The mundane & the beautiful / 平凡で美しい


Is there really more of a Tokyo back-alley sight than a bunch of sake bottles sitting on top of an air conditioning unit? Little scenes like this define Asia for me, and while it could be argued that the picture above could be anywhere in the world, for me it just feels Japanese – right down to the clear umbrella, filled with aging rainwater, slowly drowning in the background.

I got a new bike recently, and it reminded me of just how much exploring there is to be done away from train lines and public transport, lost in a seemingly endless array of roads and lanes that usually don’t see much traffic, or people, for that matter. In recent weeks I’ve found myself in areas I didn’t even know exist. I have eaten gyoza at an open restaurant by the side of the road that usually caters for bikers and truckers; passed a girl with a giant tiger on her back; and witnessed row upon row of empty shops eaten up by time, their shutters gracefully rusting with each changing season. Cycling on and on, around the next corner, and further still.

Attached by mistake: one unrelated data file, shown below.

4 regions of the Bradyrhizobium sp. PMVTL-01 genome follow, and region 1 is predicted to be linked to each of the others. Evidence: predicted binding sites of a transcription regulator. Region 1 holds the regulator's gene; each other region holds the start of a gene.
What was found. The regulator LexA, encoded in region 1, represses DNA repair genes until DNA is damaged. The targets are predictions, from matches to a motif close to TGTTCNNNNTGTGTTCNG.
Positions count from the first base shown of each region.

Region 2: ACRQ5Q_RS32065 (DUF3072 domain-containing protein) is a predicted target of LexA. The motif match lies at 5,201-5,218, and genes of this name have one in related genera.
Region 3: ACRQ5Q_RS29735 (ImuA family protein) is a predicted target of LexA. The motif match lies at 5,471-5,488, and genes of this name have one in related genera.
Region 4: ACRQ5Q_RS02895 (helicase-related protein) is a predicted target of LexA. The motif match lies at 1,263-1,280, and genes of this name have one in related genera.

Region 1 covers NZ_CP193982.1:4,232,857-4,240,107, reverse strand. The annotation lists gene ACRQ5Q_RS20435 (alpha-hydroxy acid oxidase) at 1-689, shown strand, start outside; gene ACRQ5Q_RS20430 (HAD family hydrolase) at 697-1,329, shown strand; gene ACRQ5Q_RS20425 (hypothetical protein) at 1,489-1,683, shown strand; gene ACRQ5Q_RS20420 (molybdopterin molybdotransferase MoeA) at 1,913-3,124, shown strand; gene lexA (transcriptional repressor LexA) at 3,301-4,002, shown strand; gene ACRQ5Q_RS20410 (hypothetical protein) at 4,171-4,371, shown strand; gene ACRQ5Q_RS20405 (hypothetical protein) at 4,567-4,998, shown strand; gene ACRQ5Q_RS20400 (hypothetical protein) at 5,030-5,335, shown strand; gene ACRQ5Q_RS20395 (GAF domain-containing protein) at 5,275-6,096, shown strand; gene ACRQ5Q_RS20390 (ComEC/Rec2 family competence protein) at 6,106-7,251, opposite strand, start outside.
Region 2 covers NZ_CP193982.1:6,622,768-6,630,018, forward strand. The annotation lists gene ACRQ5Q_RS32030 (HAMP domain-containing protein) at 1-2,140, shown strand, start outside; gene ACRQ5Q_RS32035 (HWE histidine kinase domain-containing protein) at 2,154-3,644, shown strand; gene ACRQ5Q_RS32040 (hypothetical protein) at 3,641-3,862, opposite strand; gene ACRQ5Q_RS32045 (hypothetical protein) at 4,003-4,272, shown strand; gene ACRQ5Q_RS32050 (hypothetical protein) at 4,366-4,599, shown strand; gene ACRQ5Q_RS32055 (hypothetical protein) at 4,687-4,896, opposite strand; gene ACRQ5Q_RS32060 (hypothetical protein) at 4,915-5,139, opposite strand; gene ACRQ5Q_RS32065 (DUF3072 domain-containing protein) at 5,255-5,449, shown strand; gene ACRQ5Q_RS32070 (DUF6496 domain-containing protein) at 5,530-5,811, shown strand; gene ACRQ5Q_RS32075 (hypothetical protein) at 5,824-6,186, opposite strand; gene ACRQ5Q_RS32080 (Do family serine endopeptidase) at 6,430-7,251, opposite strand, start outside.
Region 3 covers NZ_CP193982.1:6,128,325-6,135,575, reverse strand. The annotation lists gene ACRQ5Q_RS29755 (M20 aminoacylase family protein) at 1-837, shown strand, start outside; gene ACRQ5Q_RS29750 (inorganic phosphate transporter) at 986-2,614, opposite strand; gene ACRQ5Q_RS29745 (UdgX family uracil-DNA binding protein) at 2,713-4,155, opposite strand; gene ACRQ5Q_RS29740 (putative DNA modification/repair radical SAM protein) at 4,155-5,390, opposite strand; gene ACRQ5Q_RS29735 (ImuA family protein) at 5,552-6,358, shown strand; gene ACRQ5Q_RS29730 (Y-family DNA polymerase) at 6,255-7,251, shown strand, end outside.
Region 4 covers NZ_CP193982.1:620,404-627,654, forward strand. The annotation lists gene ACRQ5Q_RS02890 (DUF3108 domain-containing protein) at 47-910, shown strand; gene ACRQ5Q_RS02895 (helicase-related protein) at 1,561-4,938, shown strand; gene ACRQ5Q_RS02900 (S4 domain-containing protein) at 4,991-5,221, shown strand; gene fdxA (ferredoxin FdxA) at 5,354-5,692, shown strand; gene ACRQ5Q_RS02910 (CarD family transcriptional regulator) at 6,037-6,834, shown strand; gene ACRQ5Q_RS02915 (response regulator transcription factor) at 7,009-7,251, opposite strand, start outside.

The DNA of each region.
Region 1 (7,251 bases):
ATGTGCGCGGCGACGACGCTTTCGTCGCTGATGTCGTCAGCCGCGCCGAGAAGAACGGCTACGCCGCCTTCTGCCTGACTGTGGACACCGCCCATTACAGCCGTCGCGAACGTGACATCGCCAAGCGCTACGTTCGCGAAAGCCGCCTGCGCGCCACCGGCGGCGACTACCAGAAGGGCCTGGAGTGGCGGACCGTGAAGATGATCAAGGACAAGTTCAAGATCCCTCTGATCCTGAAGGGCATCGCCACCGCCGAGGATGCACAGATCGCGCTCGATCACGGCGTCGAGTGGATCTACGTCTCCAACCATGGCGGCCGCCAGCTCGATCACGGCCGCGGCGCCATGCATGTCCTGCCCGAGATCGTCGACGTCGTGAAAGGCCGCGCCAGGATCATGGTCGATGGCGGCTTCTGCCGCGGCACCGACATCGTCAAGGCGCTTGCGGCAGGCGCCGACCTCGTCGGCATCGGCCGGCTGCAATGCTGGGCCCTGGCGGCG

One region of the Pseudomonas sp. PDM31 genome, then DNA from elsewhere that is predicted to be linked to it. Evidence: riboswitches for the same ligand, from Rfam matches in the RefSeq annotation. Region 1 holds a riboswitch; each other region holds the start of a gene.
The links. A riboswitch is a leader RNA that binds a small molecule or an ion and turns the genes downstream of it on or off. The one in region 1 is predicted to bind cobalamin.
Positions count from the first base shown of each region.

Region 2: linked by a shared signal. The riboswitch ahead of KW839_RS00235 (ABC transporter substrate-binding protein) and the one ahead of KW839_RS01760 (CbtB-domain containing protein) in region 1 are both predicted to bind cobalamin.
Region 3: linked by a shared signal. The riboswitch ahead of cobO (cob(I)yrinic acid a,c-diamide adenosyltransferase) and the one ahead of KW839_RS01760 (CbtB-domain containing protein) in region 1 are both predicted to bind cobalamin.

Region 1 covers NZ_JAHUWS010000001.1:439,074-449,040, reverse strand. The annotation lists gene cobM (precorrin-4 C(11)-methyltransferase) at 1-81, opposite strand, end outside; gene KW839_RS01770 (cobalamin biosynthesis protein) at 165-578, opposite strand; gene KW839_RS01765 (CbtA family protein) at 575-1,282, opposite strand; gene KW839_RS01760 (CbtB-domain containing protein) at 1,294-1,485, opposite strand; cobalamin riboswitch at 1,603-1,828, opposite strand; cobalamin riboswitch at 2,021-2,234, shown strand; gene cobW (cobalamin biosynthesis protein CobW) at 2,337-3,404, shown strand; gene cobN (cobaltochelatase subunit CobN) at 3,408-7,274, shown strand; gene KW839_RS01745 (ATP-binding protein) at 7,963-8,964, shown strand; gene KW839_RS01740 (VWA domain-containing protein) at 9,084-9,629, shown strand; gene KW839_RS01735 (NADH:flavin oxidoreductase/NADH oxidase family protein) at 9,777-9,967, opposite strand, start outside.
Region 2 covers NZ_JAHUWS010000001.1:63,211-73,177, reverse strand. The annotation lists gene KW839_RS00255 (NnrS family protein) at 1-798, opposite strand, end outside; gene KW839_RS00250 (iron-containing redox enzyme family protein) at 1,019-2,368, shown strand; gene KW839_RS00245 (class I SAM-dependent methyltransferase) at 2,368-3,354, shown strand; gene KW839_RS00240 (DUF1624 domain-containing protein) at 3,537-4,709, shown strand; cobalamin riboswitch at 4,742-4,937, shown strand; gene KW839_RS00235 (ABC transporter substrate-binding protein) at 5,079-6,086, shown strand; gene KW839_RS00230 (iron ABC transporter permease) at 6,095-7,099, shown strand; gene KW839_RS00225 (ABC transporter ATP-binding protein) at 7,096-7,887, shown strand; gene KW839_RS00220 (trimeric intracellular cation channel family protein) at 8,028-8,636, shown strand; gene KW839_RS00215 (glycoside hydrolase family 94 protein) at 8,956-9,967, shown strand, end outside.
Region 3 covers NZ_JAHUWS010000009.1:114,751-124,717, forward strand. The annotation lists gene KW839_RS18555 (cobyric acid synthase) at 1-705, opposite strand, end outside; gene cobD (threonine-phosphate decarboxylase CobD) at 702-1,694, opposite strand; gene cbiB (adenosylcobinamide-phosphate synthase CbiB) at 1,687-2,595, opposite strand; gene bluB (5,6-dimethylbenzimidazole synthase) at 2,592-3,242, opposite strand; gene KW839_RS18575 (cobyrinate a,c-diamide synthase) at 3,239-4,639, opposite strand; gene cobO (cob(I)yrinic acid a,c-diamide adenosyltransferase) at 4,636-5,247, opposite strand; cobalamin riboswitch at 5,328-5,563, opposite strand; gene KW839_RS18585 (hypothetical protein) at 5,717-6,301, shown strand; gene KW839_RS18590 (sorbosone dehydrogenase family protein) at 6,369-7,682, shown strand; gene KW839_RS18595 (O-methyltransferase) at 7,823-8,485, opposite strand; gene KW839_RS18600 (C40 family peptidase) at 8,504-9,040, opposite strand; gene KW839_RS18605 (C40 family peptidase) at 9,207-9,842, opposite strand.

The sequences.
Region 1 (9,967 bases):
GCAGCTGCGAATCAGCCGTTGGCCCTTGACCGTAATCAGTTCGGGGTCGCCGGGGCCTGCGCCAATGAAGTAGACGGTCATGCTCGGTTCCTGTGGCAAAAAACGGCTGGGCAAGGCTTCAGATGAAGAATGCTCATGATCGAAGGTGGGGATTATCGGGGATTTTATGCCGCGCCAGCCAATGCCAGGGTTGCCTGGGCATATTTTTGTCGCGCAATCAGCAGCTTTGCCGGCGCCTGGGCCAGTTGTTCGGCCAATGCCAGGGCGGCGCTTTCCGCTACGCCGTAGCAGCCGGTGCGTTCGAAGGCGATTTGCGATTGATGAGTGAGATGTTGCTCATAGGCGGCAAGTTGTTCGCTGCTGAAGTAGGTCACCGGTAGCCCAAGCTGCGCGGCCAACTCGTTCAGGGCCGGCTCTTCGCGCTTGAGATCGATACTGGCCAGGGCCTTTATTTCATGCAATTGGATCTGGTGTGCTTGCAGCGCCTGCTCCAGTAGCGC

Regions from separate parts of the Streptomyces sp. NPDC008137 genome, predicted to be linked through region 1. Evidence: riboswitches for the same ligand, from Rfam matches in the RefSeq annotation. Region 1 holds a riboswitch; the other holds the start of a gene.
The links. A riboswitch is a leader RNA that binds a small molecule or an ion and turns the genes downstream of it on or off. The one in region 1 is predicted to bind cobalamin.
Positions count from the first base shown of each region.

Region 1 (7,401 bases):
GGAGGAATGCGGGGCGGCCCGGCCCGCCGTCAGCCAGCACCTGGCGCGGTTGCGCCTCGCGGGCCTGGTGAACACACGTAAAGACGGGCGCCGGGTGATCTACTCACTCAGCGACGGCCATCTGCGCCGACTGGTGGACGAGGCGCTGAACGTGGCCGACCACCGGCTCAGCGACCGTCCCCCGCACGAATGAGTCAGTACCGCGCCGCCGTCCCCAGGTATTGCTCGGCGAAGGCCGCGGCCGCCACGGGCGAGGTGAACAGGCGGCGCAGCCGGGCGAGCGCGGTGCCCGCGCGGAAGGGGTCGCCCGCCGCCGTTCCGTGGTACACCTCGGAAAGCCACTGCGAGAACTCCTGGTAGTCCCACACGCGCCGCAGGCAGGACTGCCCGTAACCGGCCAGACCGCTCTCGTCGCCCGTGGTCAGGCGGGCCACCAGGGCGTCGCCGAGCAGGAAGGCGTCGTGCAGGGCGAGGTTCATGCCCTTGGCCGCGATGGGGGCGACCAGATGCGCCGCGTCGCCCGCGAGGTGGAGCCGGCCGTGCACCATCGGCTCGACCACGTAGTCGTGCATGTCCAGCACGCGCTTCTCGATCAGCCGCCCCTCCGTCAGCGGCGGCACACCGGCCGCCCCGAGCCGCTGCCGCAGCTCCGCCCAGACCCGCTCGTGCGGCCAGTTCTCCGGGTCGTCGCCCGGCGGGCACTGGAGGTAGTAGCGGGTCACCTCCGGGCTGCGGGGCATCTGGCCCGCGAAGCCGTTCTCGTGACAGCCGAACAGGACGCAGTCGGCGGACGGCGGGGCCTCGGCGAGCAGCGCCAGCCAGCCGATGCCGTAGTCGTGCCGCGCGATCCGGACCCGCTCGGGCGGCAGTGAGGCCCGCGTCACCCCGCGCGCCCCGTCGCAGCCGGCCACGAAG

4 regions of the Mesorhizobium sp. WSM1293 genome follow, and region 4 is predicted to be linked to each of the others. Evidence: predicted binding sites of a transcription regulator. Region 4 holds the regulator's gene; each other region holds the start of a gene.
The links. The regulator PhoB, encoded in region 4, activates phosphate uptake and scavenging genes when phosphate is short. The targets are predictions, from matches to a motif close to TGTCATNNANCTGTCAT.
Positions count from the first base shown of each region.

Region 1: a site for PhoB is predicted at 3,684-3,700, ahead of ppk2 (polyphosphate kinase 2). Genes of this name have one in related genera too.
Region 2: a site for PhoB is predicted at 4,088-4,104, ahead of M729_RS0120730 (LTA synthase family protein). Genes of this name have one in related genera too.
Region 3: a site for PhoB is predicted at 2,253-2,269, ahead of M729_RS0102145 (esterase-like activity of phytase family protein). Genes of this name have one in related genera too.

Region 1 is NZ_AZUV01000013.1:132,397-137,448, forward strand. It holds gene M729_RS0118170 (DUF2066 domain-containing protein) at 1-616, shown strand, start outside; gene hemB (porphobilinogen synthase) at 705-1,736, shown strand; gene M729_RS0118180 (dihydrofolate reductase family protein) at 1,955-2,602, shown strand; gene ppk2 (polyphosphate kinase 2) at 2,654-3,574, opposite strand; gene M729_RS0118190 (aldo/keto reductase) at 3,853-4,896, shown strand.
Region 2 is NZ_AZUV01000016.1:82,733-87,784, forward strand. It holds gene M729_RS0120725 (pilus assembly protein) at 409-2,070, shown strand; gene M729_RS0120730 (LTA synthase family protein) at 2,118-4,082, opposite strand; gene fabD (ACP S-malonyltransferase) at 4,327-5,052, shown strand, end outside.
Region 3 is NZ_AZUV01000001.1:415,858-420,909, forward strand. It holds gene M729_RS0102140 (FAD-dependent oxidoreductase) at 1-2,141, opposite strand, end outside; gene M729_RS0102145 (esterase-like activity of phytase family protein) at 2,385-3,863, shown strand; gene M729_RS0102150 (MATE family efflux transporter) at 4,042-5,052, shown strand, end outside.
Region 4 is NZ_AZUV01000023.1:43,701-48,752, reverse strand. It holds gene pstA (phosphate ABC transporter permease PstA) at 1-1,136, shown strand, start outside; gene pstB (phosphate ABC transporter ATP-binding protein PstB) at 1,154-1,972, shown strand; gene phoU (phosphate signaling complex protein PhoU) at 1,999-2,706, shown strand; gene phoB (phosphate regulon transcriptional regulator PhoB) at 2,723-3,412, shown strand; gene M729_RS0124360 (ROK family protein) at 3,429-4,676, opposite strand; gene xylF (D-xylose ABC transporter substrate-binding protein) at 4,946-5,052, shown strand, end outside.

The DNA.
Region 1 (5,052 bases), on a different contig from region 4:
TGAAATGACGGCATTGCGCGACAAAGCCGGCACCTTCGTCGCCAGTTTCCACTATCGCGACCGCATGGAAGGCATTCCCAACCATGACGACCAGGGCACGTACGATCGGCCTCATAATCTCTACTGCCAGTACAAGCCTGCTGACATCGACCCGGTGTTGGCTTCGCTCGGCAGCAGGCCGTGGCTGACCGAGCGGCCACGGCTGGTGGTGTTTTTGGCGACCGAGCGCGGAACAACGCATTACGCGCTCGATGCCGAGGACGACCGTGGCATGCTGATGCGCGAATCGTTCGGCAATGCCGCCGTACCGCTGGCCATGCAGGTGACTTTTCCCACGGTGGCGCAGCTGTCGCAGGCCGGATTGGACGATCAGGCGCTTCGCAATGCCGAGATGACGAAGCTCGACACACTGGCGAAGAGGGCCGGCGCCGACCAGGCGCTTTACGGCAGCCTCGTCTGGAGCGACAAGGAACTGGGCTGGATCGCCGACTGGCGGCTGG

I continue to adore this mundane, beautiful side of Tokyo.


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One comment

  1. J

    Lovely photos. It’s definitely got its own aesthetic, that side of Tokyo, I mean, away from the big crowds, that attests to long-gone shops and rusted-but-still-standing ones, likely visited by the same customers every week or so. The plants adorning every corner are also a nice touch, and you can never forget the citizen-lanes, free of cars for what matters. Oh, and the piles and piles of disposable magazines, of course.

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